Top positive review
A Classic Page-Turner
on 2 February 2017
One of Agatha Christie's most famous detective novels, Death On The Nile is a classic page-turner that will keep you guessing right up to the end.
Christie sets the stage perfectly in London by describing Hercule Poirot observing a young woman, Jacqueline de Bellefort partying exuberantly with her dashing fiancee Simon Doyle. Later in Egypt, Poirot meets Doyle with his new wife - a different woman - the wealthy heiress Linnet Ridgeway. Simon's ex-fiancee stalks the newlyweds, and Jacqueline tells Poirot she would like to kill Linnet.
They all end up on a Nile cruise, and Christie introduces a glittering cast of American and European characters - most of whom are suspects later in the story. Christie brings the tropical palm-tree fringed Nile and ancient monuments built to honour the pharaohs to life, and the reader can almost smell and touch the scenery as the action unfolds. A near miss with a large boulder is the first obvious threat to Simon and Linnet.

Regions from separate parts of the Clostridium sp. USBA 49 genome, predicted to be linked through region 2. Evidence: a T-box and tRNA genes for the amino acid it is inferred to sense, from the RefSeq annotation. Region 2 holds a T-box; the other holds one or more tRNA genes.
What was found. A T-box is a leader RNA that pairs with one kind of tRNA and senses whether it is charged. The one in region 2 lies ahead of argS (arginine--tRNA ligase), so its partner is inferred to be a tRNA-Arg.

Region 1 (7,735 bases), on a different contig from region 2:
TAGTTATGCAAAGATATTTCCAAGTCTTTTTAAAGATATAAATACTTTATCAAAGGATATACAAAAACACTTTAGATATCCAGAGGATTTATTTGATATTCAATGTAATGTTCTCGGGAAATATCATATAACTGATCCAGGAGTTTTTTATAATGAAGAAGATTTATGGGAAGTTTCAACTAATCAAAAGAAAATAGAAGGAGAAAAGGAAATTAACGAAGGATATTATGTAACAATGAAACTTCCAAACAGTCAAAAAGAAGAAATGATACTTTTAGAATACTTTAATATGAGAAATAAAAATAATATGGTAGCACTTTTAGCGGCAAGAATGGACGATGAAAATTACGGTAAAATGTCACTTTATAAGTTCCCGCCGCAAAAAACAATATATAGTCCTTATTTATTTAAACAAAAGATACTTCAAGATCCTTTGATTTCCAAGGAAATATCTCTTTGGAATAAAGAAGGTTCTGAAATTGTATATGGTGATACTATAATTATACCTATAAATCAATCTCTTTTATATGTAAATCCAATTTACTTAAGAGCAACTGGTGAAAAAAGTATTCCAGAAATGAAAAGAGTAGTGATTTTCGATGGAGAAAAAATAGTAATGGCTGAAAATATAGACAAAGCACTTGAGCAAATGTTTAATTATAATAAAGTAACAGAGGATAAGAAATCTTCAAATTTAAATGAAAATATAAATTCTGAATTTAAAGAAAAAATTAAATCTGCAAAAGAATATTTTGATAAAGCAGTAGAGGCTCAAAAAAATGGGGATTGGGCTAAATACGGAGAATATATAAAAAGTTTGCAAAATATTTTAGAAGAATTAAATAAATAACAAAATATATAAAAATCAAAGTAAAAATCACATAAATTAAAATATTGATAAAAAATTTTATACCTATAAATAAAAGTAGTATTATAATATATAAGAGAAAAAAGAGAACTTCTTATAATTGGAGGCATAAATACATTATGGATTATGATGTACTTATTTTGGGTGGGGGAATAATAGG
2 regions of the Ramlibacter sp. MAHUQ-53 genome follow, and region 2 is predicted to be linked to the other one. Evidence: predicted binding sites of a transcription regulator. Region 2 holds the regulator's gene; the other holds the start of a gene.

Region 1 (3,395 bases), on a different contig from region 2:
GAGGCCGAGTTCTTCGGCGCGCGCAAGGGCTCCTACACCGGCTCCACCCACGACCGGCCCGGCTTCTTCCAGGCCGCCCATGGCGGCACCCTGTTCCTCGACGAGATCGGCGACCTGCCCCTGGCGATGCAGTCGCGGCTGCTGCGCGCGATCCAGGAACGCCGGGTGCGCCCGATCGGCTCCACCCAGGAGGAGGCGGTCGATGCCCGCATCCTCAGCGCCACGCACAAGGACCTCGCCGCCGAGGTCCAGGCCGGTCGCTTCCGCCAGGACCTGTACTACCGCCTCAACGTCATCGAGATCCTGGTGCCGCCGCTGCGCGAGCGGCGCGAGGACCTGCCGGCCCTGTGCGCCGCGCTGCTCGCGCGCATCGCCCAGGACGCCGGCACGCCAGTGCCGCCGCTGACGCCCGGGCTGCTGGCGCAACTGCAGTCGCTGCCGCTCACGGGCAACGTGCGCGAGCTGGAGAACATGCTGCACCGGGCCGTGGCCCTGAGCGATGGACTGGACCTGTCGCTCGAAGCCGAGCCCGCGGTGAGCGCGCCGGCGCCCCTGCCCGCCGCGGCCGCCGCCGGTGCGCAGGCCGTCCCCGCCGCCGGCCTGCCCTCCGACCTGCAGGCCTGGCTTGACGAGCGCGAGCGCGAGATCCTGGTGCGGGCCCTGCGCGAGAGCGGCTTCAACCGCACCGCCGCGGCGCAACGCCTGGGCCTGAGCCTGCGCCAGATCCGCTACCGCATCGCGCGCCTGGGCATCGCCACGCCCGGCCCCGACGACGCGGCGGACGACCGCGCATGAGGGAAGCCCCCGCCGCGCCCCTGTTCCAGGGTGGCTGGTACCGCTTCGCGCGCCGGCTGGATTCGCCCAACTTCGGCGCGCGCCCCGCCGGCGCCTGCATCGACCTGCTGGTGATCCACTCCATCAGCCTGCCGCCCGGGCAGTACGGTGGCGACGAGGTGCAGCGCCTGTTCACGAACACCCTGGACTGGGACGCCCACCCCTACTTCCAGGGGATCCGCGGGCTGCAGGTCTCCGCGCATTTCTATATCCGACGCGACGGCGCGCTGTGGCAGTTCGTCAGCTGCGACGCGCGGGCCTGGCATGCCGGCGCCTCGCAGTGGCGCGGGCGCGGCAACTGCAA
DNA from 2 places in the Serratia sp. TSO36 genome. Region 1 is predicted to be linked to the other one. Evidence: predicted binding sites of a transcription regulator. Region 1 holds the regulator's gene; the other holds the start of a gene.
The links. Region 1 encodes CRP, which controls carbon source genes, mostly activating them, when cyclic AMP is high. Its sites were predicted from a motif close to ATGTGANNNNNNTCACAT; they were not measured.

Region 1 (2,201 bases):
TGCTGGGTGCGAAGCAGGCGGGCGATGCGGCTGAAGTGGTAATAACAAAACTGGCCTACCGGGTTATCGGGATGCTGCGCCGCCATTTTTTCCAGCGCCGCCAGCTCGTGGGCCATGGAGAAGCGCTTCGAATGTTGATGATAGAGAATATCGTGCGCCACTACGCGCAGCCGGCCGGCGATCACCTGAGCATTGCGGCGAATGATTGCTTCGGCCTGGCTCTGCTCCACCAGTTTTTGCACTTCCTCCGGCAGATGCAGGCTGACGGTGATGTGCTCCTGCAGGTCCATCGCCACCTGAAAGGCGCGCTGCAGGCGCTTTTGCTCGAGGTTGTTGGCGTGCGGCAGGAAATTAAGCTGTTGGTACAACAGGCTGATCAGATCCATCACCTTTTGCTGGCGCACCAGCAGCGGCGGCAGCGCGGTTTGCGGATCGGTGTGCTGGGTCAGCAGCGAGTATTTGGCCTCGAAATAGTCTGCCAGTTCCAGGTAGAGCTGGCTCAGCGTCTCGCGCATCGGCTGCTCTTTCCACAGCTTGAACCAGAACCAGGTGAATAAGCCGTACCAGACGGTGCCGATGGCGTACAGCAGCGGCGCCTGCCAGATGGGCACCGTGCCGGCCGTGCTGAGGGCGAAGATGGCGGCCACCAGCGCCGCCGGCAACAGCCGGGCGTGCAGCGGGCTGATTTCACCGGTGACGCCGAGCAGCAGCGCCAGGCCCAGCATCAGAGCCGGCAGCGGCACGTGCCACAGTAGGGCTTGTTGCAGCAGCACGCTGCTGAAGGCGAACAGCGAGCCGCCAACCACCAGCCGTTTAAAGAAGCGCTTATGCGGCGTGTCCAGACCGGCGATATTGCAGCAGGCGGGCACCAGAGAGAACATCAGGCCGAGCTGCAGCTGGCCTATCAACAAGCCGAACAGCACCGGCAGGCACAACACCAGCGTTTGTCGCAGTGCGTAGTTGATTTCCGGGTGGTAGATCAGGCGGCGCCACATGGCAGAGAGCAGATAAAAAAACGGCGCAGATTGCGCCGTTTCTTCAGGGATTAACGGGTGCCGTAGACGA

On the boat, in a late night drinking binge, someone is shot in the leg. Christie builds the drama to a crescendo the next day when another passenger is found dead in their cabin.
Enter the fabled detective Poirot - Christie weaves him in between the different characters testing their alibis and finding out crucial clues and information in a series of dramatic and at times confrontational interviews. The reader is drawn one way, then another - it is almost impossible to have a certain view as to who the culprit is. A second murder adds to the tension, and time becomes an issue for Poirot as he does not want the killer to strike again.
Poirot reveals that most of the passengers had a motive for the murders, but at the end he reveals his conclusion and the case is solved. Christie provides one last dramatic twist at the very end - the reader can take no more drama!